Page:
Mere Christianity by C. S. Lewis
- I am trying here to prevent anyone saying the really foolish thing that people often say about Him: ‘I’m ready to accept Jesus as a great moral teacher, but I don’t accept His claim to be God.’ That is the one thing we must not say. A man who was merely a man and said the sort of things Jesus said would not be a great moral teacher. He would either be a lunatic—on a level with the man who says he is a poached egg—or else he would be the Devil of Hell. You must make your choice. Either this man was, and is, the Son of God; or else a madman or something worse. You can shut Him up for a fool, you can spit at Him and kill Him as a demon; or you can fall at His feet and call Him Lord and God. But let us not come with any patronizing nonsense about His being a great human teacher. He has not left that open to us. He did not intend to. (~pg 52) ^399c78
- 1) Everyone knows Natural Law and no one is able to fully follow it
- 2) Piano Metaphor: keys = impulses; sheet music = moral code
- "If you are thinking about becoming a Christian, I warn you, you are embarking on something which his going to take the whole of you, brains and all…one of the reasons why it needs no special education to be a Christian is that Christianity is an education itself" (78)
- The chapter on Social Morality (esp. 86-87) gives an uplifting challenge for approaching poverty and how we respond:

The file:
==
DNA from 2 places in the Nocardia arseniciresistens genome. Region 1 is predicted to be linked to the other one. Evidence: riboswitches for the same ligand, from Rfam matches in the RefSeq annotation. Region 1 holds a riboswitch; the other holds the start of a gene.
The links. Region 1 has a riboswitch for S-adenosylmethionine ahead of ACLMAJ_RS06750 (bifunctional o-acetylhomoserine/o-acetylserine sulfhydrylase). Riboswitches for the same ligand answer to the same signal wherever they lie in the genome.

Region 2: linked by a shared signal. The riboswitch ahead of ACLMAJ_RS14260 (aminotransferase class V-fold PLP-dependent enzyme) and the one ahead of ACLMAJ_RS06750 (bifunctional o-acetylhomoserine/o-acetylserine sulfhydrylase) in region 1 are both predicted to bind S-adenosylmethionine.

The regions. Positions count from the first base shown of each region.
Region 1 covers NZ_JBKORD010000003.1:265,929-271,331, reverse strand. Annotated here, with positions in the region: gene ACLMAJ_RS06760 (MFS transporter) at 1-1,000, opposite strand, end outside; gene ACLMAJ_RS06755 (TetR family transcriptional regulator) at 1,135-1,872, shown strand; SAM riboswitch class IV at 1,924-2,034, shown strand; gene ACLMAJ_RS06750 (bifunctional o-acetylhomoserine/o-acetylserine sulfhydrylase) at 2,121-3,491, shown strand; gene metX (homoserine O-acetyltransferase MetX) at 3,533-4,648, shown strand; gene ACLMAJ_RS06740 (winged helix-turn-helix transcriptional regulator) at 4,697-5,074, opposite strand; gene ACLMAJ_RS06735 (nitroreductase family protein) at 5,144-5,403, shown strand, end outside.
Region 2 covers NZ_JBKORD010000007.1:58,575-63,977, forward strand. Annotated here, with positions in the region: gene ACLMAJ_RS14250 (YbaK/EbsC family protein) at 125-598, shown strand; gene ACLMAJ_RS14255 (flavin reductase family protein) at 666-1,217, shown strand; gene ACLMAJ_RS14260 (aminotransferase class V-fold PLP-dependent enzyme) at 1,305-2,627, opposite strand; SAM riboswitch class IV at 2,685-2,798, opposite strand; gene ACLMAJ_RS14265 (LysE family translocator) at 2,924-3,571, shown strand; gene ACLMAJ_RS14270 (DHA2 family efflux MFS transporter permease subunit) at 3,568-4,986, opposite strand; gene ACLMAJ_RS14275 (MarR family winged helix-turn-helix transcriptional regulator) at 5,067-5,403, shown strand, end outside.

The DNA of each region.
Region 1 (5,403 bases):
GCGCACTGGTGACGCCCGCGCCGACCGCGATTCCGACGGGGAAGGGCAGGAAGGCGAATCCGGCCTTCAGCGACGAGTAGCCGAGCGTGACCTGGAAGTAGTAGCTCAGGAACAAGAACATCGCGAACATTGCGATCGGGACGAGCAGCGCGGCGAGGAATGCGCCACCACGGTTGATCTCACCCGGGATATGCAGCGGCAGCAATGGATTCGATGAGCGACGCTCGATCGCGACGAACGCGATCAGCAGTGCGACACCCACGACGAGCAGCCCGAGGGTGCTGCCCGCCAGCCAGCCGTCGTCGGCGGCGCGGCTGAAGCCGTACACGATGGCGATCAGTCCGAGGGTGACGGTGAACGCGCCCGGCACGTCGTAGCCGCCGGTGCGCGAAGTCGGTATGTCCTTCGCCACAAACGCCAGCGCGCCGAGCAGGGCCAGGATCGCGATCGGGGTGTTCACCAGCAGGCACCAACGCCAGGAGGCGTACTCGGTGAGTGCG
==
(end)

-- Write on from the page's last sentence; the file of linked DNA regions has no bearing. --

- "If our expenditure on comforts, luxuries, amusements, etc., is up to the standard common among those with the same income as our own, we are probably giving away too little" (86).
- "Most of us are not really approaching the subject in order to find out what Christianity says: we are approaching it in the hope of finding support from Christianity for the views of our own party" (87).
- On Sexual Morality:
- "I would much rather say that every time you make a choice you are turning the central part of you, the part of you that chooses, into something a little different from what it was before" (92).
- "Good people know about both good and evil: bad people do not know about either" (93).
- On Marriage:
- "it is just the people who are ready to submit to the loss of the thrill and settle down to the sober interest, who are the most likely to meet new thrills in some quite different direction…this is, I think, one little part of what Christ meant by saying that a thing will not really live unless it first dies" (110-111).
- Pride is the central evil
- On Charity:
- "Do not waste time bother whether you 'love' your neighbor; act as if you did. As soon as we do this we find one of the great secrets. When you are behaving as if foul over someone, you will presently come to love him" (131).
- "Good and evil both increase at compound interest. That is why the little decisions you and I make every day are of such infinite importance" (132).
- "Ask yourself, 'If I were sure that I loved God, what would I go?' When you have found the answer, go and do it" (132).
- On Faith:
- "No man knows how bad he is till he has tried very hard to be good" (142).
- "The main thing we learn from a serious attempt to practice the Christian virtues is that we fail" (142).
- Theology is to seeing god as a map is to walking on the beach: walking on the beach is better but you need a map if you want to get anywhere, and the map is built on the experience of all those who have gone before you
- Purpose and the meaning of life: "The whole purpose for which we exist is to be thus taken into the life of God" (161).
- “If I find in myself desires which nothing in this world can satisfy, the only logical explanation is that I was made for another world.” - C.S. Lewis, Mere Christianity (don't know the page number)
Topic: Spiritual Classics